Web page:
Food News

Rodney Scott’s 10 commandments of barbecue

Scott’s Bar-B-Que chef Rodney Scott knows a little something about barbecue. Here, the pitmaster of more than 30 years shares his golden rules of low-and-slow cooking.
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Scott’s Bar-B-Que chef and pitmaster Rodney Scott cooked his first whole hog over a firepit when he was just 11 years old. His dad (who was the restaurants pitmaster at the time) gave him an ultimatum: his son could go to the basketball that weekend if he cooked the hog correctly.” He had someone watching me making sure that I did what I was supposed to do,” says Scott. “I went for 12 hours doing my thing, doing it how he’d taught me. It turned out pretty good and I got to go to the game.” (It’s worth noting that Scott’s dad let him roast it, but not season it. There were traditions to uphold, after all).

Back then, Scott wasn’t that interested in the family business – a roadside barbecue joint in Hemingway, a couple of hours north of Charleston in South Carolina. By the time he turned 17, however, he was hooked, working full-time for the family business and living and breathing fire, crackling and the low-and-slow method of cooking over coals.

Scott was in Sydney earlier this week to cook his signature whole hog barbecue alongside Morgan McGlone, whom he met almost five years ago when McGlone was cooking at Husk and living in Nashville. During his two-day takeover at Harpoon Harry in Surry Hills, Scott took us through the family’s golden rules of barbecue.

Be excited (but careful) when playing with fire

“If you want to cook with fire, first of all you gotta be careful – the least amount of grease fat can blaze up and cause a fire. Then, you gotta be excited. It’s amazing what a barbecue can do. Cooking meat over open flame draws in people’s attention. It leads to exchanging stories and you meet good people.”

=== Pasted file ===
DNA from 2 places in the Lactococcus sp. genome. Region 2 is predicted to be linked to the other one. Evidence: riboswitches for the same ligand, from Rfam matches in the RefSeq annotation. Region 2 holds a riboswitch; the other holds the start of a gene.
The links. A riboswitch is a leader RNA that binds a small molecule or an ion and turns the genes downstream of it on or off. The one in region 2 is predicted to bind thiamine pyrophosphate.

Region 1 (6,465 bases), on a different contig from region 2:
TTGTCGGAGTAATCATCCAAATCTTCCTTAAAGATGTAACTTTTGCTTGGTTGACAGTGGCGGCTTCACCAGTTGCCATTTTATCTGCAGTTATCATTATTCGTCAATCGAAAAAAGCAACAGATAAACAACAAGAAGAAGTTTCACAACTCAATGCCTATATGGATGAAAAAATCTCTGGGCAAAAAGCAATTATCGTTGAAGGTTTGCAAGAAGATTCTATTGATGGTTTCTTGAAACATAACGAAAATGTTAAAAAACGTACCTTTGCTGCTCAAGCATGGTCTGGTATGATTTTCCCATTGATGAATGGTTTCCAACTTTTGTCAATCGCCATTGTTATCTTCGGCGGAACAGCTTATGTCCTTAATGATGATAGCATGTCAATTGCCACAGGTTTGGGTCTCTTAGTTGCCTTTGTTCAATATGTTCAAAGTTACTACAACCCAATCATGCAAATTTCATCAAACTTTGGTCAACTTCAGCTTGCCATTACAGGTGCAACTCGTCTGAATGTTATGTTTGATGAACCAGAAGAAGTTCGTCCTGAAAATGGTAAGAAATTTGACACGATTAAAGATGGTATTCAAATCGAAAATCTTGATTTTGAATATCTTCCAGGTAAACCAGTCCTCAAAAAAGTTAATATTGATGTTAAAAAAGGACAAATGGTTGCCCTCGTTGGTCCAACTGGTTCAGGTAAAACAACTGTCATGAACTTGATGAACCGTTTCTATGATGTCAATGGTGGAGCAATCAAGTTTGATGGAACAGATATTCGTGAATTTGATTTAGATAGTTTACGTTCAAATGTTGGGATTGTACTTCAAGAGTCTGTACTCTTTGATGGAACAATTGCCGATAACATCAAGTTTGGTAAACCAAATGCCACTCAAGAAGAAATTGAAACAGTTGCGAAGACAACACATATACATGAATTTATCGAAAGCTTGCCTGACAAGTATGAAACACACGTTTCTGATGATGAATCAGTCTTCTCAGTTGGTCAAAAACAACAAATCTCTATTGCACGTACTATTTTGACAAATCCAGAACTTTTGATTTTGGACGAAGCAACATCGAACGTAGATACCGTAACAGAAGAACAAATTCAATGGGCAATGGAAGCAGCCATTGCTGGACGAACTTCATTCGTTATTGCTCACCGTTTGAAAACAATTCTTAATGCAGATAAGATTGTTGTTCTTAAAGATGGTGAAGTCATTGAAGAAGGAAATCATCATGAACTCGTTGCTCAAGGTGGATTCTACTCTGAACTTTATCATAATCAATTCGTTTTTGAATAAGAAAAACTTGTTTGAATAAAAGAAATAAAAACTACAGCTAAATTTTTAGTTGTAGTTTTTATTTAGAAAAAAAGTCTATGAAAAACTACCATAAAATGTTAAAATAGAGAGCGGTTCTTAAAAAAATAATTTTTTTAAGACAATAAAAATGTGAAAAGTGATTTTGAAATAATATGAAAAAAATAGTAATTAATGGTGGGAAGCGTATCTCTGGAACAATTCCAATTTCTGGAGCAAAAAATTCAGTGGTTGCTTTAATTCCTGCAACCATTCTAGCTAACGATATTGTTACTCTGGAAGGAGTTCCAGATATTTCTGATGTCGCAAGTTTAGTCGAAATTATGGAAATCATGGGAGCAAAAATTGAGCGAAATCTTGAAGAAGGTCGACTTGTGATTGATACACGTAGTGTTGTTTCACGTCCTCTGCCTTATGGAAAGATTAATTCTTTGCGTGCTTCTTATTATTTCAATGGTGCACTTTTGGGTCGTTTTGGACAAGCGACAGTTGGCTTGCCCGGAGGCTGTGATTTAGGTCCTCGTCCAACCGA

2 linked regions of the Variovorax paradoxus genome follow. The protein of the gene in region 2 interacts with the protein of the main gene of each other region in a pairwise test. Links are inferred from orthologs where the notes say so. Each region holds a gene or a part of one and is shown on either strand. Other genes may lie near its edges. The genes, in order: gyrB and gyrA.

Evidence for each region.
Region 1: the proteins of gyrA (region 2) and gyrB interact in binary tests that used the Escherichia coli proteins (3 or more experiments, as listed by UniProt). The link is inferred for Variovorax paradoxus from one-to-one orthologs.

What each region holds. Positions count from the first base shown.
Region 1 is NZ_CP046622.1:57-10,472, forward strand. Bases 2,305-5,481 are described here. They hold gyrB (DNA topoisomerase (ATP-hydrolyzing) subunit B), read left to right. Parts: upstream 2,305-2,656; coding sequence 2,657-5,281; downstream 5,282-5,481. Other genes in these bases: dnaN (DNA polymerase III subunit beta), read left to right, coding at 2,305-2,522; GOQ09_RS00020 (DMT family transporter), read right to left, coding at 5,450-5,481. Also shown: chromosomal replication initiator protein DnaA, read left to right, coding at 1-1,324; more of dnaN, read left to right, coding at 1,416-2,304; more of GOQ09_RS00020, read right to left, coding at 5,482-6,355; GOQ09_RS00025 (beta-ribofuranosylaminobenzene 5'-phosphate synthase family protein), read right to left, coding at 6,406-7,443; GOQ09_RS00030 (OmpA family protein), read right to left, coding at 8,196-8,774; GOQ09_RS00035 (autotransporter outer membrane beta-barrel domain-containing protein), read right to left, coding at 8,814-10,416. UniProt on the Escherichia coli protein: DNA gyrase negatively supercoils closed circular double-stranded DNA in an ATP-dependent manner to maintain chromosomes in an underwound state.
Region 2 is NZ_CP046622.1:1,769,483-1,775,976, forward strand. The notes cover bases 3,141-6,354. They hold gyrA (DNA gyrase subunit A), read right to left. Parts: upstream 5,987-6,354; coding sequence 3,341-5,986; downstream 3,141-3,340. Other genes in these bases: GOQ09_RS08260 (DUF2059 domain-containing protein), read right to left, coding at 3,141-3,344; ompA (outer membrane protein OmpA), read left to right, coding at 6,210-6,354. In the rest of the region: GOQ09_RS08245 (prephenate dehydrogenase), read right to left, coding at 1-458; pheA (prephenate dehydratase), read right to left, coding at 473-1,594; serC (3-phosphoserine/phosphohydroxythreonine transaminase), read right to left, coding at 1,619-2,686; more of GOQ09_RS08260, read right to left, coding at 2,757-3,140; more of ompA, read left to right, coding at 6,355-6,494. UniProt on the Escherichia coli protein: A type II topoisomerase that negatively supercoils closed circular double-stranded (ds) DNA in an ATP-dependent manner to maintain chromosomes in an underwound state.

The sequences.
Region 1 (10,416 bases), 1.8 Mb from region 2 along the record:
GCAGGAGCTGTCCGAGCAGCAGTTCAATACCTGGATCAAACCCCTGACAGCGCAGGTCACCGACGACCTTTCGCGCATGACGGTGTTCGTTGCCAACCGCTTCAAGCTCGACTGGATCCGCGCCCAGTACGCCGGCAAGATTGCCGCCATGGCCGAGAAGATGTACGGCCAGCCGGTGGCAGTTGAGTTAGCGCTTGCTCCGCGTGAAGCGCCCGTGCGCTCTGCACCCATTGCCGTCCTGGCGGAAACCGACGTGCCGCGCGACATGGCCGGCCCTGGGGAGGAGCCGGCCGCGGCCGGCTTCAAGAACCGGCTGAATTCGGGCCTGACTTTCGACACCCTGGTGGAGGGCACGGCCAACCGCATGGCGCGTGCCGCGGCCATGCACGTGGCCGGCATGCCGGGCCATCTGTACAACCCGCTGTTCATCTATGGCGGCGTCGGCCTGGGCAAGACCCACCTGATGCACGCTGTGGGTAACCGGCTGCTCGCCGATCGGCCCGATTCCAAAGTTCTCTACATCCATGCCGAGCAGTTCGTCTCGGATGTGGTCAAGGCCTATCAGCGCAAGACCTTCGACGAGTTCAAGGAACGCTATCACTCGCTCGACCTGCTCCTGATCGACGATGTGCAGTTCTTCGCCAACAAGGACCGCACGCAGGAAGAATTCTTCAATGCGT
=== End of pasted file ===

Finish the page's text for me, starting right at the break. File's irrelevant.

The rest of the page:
Use the right wood

“You can’t get the same effect cooking in an oven – you just don’t get that same smoke flavour. In Hemingway, we go through at least four 16-foot trailers of wood a week. We use mostly hardwood. We like oak, hickory, pecan woods and some cherry. According to where you are you can get some peach or apple wood, too; those are also great for barbecuing. Of course not everyone is going to have a firepit. In Australia, you could use a smaller grill and keep your fire as small as you can.”

Source quality product

“At home, I do as many as 20 hogs at once. I deal with the one farmer because he’s the most consistent in our area and the most affordable. They’re the best hogs. They’re not beat up or bruised or anything like that, he takes good care of them. You gotta have a happy animal.”

Get the dry rub and the marinade right

“It’s a combination of the dry rub and the sauce that makes it. We start out dry seasoning and then do our mop sauce [the sauce used to baste the meat]. I like to layer my rub. We’ve put it all together in a recipe before, and it still works, but I like to do it one by one so I can see what I’m working with. You’d do a salt rub, a pepper rub, a couple of secret ingredient rubs. My dad was very strict on not too much salt, not too much pepper. Our mop sauce is a vinegar and pepper sauce with a little citrus in it. It helps to blend the ‘secret love stuff’ that we add to the dry rub.”

Be patient

“If you want good barbecue then there are no shortcuts. Taking the time to put that flavour in the meat that you want, that love that you want to share, that’s great barbecue. Bad barbecue, on the other hand, is just doing whatever: not wondering about how it’s going to taste and not caring about the product. It’s all about patience.”

Go for gold

“When it comes to hog barbecue we’re looking for tender juicy meat and crisp skins. You don’t want it charred or burnt; you want a golden colour. It’s an unexplainable and unique golden colour that’s just perfection. Add more heat to crisp the skins up. Once the skins are done, the hog is done.”

Be consistent

“Nothing has changed since the ’70s when my parents started Scott’s – it’s the same recipe and ritual every time and I think that’s part of our success. Find some folks that’ll tell you the truth when they taste your barbecue, always, and when you nail it don’t change it. If it ain’t broke, don’t fix it.”

Keep it simple

“I like to serve barbecue with white bread, one slice folded in two, some crackling (or skins as we call ’em) on top, and a little extra mop sauce drizzled over. You let it run into the bread just a little bit – oh god, it’s so good.”

Team it with something sweet

“We’re not licensed to sell beer at Scott’s so on the drinks front, sweet tea is the match, or we have a strawberry soda called Red Rock back home. I think the sweet with the spice is the perfect combination.”

Put some love into it

“I’m just a pitmaster from South Carolina trying to spread the love. You gotta have love. The secret recipe is love.”

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